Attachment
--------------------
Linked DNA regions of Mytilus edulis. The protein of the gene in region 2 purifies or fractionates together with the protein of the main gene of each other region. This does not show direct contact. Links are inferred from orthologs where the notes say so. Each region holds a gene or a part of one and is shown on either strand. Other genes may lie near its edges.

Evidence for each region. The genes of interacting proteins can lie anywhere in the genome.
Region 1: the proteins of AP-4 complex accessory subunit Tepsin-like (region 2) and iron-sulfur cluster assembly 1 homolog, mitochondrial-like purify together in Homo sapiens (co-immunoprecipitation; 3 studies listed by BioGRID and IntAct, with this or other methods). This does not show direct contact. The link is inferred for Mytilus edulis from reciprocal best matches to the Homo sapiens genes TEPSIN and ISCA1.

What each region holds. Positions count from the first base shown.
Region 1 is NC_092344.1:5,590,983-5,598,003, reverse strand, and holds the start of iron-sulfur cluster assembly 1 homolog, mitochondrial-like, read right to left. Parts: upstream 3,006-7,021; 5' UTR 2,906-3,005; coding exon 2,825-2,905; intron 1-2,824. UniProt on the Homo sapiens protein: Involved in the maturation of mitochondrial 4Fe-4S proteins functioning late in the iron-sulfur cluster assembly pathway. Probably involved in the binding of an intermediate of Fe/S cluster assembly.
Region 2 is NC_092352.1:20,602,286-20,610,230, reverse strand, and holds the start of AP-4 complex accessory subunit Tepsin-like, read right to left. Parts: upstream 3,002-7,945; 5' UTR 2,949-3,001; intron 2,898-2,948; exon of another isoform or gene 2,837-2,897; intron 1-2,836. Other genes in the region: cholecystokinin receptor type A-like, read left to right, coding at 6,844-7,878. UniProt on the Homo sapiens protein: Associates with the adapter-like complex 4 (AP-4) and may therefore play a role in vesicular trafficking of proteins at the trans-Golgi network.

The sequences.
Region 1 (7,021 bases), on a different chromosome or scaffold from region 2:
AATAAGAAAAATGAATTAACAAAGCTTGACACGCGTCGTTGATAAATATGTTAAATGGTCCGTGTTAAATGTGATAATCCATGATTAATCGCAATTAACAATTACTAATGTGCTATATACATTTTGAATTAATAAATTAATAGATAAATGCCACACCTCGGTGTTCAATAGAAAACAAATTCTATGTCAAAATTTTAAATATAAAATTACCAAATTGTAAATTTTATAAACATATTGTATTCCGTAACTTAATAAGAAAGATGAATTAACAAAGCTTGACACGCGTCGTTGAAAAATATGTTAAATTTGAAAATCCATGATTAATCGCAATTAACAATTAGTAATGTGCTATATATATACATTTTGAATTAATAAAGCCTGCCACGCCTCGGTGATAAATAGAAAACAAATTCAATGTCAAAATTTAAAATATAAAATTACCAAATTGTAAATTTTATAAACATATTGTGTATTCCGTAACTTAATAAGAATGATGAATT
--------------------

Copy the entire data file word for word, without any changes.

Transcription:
Linked DNA regions of Mytilus edulis. The protein of the gene in region 2 purifies or fractionates together with the protein of the main gene of each other region. This does not show direct contact. Links are inferred from orthologs where the notes say so. Each region holds a gene or a part of one and is shown on either strand. Other genes may lie near its edges.

Evidence for each region. The genes of interacting proteins can lie anywhere in the genome.
Region 1: the proteins of AP-4 complex accessory subunit Tepsin-like (region 2) and iron-sulfur cluster assembly 1 homolog, mitochondrial-like purify together in Homo sapiens (co-immunoprecipitation; 3 studies listed by BioGRID and IntAct, with this or other methods). This does not show direct contact. The link is inferred for Mytilus edulis from reciprocal best matches to the Homo sapiens genes TEPSIN and ISCA1.

What each region holds. Positions count from the first base shown.
Region 1 is NC_092344.1:5,590,983-5,598,003, reverse strand, and holds the start of iron-sulfur cluster assembly 1 homolog, mitochondrial-like, read right to left. Parts: upstream 3,006-7,021; 5' UTR 2,906-3,005; coding exon 2,825-2,905; intron 1-2,824. UniProt on the Homo sapiens protein: Involved in the maturation of mitochondrial 4Fe-4S proteins functioning late in the iron-sulfur cluster assembly pathway. Probably involved in the binding of an intermediate of Fe/S cluster assembly.
Region 2 is NC_092352.1:20,602,286-20,610,230, reverse strand, and holds the start of AP-4 complex accessory subunit Tepsin-like, read right to left. Parts: upstream 3,002-7,945; 5' UTR 2,949-3,001; intron 2,898-2,948; exon of another isoform or gene 2,837-2,897; intron 1-2,836. Other genes in the region: cholecystokinin receptor type A-like, read left to right, coding at 6,844-7,878. UniProt on the Homo sapiens protein: Associates with the adapter-like complex 4 (AP-4) and may therefore play a role in vesicular trafficking of proteins at the trans-Golgi network.

The sequences.
Region 1 (7,021 bases), on a different chromosome or scaffold from region 2:
AATAAGAAAAATGAATTAACAAAGCTTGACACGCGTCGTTGATAAATATGTTAAATGGTCCGTGTTAAATGTGATAATCCATGATTAATCGCAATTAACAATTACTAATGTGCTATATACATTTTGAATTAATAAATTAATAGATAAATGCCACACCTCGGTGTTCAATAGAAAACAAATTCTATGTCAAAATTTTAAATATAAAATTACCAAATTGTAAATTTTATAAACATATTGTATTCCGTAACTTAATAAGAAAGATGAATTAACAAAGCTTGACACGCGTCGTTGAAAAATATGTTAAATTTGAAAATCCATGATTAATCGCAATTAACAATTAGTAATGTGCTATATATATACATTTTGAATTAATAAAGCCTGCCACGCCTCGGTGATAAATAGAAAACAAATTCAATGTCAAAATTTAAAATATAAAATTACCAAATTGTAAATTTTATAAACATATTGTGTATTCCGTAACTTAATAAGAATGATGAATT